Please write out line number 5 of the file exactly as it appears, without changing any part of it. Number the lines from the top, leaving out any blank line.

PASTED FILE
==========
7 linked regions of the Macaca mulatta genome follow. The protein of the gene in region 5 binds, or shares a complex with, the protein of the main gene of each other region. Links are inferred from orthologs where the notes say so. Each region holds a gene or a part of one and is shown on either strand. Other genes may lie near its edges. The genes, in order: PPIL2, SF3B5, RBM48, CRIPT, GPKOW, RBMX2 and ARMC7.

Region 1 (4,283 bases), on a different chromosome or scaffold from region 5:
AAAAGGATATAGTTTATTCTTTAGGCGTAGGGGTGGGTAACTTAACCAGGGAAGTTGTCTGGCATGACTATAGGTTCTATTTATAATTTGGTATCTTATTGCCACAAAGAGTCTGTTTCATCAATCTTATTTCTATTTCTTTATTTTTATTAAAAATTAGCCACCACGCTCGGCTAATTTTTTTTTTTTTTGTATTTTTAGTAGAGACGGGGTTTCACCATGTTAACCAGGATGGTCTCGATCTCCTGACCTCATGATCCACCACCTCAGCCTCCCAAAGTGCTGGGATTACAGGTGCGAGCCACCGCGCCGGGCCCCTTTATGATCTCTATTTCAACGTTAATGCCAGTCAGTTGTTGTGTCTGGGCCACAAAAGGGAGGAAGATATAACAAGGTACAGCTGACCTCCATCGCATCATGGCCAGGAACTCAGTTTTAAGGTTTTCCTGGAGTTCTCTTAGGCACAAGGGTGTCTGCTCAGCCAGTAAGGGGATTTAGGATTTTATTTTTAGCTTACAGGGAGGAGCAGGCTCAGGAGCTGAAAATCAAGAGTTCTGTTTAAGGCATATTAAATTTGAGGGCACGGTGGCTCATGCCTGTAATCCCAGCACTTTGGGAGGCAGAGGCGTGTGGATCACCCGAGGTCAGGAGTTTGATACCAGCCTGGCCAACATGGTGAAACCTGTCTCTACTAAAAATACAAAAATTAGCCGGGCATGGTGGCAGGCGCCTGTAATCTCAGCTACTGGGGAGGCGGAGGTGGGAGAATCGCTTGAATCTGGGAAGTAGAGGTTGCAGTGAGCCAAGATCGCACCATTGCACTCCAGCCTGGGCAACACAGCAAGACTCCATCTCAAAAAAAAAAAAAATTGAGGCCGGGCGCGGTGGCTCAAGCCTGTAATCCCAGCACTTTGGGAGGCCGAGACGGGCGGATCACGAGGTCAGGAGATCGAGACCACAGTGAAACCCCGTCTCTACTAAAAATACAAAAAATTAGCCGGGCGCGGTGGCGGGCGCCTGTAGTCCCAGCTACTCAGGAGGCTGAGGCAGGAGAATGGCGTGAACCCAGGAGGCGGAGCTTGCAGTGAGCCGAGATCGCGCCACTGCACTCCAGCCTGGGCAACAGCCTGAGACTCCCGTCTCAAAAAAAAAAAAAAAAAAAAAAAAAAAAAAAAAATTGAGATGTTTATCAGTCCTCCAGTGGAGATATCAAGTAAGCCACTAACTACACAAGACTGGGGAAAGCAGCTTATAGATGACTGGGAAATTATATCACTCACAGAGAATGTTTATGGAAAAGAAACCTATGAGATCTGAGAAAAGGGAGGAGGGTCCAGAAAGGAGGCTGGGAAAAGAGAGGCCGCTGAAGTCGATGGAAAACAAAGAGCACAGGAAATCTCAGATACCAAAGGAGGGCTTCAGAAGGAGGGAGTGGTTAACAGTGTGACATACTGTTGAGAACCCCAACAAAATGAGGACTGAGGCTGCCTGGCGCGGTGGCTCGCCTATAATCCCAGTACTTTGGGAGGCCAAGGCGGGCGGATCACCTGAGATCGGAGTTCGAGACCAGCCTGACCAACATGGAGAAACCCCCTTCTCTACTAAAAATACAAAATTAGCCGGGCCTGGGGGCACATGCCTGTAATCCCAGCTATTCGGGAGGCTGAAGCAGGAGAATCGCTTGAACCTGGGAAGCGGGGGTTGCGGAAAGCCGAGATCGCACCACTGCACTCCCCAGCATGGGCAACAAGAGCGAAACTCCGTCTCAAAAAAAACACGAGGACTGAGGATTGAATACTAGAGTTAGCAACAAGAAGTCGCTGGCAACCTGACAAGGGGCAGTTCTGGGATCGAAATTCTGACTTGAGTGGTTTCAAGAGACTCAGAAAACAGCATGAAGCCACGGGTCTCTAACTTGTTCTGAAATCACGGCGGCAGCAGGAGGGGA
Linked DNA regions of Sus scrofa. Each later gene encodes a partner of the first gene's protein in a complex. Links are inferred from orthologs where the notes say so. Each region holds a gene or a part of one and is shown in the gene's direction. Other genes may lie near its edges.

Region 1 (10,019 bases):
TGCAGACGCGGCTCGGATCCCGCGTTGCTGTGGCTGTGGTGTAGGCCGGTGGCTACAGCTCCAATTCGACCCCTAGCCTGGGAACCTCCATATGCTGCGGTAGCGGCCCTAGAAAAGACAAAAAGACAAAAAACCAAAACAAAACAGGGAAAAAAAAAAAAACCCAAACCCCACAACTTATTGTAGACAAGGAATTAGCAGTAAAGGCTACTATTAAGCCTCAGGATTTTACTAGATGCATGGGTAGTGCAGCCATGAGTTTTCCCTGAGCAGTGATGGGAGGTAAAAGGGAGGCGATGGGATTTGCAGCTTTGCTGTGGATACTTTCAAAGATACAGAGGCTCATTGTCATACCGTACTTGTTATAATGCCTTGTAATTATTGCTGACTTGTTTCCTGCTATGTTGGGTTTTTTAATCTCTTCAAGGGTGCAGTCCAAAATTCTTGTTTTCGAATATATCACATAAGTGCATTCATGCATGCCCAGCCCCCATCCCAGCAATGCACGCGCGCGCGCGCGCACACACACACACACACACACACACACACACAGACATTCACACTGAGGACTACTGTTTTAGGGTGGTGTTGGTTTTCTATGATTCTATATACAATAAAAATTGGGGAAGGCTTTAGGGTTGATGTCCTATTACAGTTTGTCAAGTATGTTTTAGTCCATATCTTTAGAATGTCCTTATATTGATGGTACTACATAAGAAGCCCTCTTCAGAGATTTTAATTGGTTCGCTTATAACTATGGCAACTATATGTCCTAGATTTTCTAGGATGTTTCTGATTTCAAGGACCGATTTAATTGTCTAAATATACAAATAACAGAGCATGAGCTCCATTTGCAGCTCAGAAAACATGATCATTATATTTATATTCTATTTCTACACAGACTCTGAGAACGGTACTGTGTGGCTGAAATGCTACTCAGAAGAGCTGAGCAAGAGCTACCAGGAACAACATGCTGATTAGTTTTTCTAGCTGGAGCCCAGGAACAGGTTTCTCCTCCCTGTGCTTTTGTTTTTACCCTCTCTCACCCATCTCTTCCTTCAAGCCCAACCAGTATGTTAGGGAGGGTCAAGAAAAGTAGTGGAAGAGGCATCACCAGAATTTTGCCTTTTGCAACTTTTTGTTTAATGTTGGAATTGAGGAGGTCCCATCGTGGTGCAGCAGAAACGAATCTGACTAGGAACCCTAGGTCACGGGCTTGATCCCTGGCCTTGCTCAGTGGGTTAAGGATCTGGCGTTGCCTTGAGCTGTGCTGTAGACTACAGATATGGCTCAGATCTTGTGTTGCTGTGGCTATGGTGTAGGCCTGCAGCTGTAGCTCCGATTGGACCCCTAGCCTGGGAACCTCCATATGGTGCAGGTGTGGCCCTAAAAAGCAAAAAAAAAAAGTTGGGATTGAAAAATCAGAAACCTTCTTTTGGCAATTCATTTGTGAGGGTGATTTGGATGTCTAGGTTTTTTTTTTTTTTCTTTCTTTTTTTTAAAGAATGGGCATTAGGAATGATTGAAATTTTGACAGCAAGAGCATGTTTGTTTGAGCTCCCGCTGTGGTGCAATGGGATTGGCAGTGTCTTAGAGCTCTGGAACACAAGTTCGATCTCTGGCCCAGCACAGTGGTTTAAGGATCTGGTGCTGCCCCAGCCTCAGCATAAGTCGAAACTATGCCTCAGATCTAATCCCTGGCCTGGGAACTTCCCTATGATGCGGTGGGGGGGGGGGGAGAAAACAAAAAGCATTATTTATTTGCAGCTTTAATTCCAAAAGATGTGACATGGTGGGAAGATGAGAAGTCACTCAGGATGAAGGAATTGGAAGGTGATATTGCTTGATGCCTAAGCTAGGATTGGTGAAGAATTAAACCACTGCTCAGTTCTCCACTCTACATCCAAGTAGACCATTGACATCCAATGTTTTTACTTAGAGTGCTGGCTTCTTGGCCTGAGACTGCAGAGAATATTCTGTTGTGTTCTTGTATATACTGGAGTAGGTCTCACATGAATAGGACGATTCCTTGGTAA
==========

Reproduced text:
Region 1 (10,019 bases):